Guest More than 1 year ago
One of the most accurate, fun to read and nail biting suspense filled books you will ever read. Make sure to pick up DARK FIRE and SOVEREIGN after you finish this one.
Guest More than 1 year ago
He¿s a lawyer appointed by Thomas Cromwell the vicar-general of King Henry VIII to solve the crime of a commissioner. His name Matthew Shardlake, hunchback and loyal, his helper Mark Poer, handsome. England 1537 the conflict between the Church and King Henry VII. Division between those loyal to the church and those loyal to the king. On his search for the truth at Scarnsea he finds out that there was not only one murder but more and were covered. He questions himself if he should stay loyal to the church or the king. His life becomes in danger while he stuck between four walls and a mystery to solve. I recommend this book if you enjoy mysteries and enjoy the subject of church vs. king. To read this book you have to have patience because at first it¿s boring but then things start to clear out. I was satisfy with the book because I basically knew most of the historical information. I didn¿t like the beginning of the book because it was too long the way he described things was confusing. If you can keep up with the book you in good shape, because it¿s all about patience and understanding. What caught my attention was the way he made a disable person be the protagonist, showing the reader that in life there is no obstacles.
Guest More than 1 year ago
I am a history major and read a great many mysteries. One or two factual errors and I close the book. Dissolution was superb and cost the better part of a night's sleep as I could not put it down. I passed it along to my two history major children who also loved it. We need LOTS more from this author!
Guest More than 1 year ago
The time of the Reformation (1536-1540); King Henry VIII sets to his vicar general Thomas Cromwell the task of dissolving the intricate feudal network of the Catholic Church in order to install the newly formed Protestant Church of England (the Anglican faith). It is a time of both fear and change. The common people have reason to fear the representatives of both churches, and England is divided into the followers of Cromwell (whom friends of which wish to profit from the cheap acquisition of land previously allocated to the wealthy abbots and their monasteries) and of the followers of the old faith in all its Latin pomposity and remoteness from the masses. The outspoken are accused of treason and informers abound in this period of religious uncertainty. Ordered to investigate the murder of one of Cromwell's commissioners at a Benedictine monastery, lawyer Matthew Shardlake and his assistant are sent to the dying port town of Scarnsea on the Sussex coast. Here the monks dominate the town, and the resentment of the village folk is one of the reasons Cromwell wishes to keep the news of the murder from both the public and the King. A discreet inquiry is needed while pursuing the 'surrender' of the wealthy monastery to the crown. Shardlake is a true believer of the new faith and religious reform but as secrets of the monastery are brought to light, he begins to doubt the integrity of the cause, and of its instigators. Quite simply, this was a terrific book. It is a magnet to your hands, and not entirely because it is an extremely engaging murder mystery that follows the winning formula of clues, betrayals, threats to the investigator etc. It is the age, the life of England that is so beautifully and intricately portrayed that it does truly leap off the pages and into the room. This book would rapidly become a favourite to anyone who enjoys historicals and a little crossing of the genre boundaries. Never let this book out of your house! == Andrea Thompson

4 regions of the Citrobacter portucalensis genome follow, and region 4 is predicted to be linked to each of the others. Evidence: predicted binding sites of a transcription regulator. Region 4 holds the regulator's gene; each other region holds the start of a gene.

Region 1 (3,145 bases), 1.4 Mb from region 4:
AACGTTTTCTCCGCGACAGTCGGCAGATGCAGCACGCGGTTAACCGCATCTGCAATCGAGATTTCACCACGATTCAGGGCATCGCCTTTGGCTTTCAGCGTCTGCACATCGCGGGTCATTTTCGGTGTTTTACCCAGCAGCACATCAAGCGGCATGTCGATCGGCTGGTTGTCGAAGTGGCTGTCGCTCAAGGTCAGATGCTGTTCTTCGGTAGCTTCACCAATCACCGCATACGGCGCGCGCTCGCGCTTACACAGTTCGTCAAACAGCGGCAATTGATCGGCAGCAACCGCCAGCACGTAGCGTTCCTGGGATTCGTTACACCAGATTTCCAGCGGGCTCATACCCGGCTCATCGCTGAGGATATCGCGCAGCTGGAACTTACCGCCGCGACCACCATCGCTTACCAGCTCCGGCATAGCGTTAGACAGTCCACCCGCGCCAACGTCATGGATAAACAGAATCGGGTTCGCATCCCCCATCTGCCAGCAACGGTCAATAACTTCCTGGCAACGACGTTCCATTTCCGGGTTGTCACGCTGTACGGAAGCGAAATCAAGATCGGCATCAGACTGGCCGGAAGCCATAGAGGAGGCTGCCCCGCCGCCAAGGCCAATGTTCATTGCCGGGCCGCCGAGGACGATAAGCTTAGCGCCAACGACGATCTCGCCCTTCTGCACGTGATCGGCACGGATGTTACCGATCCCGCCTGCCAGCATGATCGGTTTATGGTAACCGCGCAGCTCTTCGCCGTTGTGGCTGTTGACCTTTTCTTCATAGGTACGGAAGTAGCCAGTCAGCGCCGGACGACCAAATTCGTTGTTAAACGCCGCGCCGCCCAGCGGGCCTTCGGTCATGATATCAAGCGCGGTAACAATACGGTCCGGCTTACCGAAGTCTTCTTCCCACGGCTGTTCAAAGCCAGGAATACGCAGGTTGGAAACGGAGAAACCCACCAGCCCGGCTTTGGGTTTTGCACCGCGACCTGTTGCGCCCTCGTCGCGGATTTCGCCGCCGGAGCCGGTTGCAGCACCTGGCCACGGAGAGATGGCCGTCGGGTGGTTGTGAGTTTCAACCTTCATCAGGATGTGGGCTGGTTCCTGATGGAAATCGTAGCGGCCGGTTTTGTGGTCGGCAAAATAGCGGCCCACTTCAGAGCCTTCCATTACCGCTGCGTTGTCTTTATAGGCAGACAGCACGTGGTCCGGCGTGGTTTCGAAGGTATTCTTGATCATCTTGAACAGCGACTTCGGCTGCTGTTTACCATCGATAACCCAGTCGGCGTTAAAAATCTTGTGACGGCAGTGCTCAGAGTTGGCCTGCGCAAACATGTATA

hashack More than 1 year ago
Loved the book.
Anonymous More than 1 year ago
Wonderful series!!!!
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ArizonaDailyStar More than 1 year ago
This book was good, enjoyed the storyline.
Anonymous More than 1 year ago
What's not to like? More accurately a comissioner from Thomas Cromwell's staff is the main character. Good period description.
Anonymous More than 1 year ago
Mojo_Jo_Jo More than 1 year ago
This is the book that got me hooked on C.J. Sansom titles...truly excellent. One of my favorite authors and Shardlake is one of my favorite characters!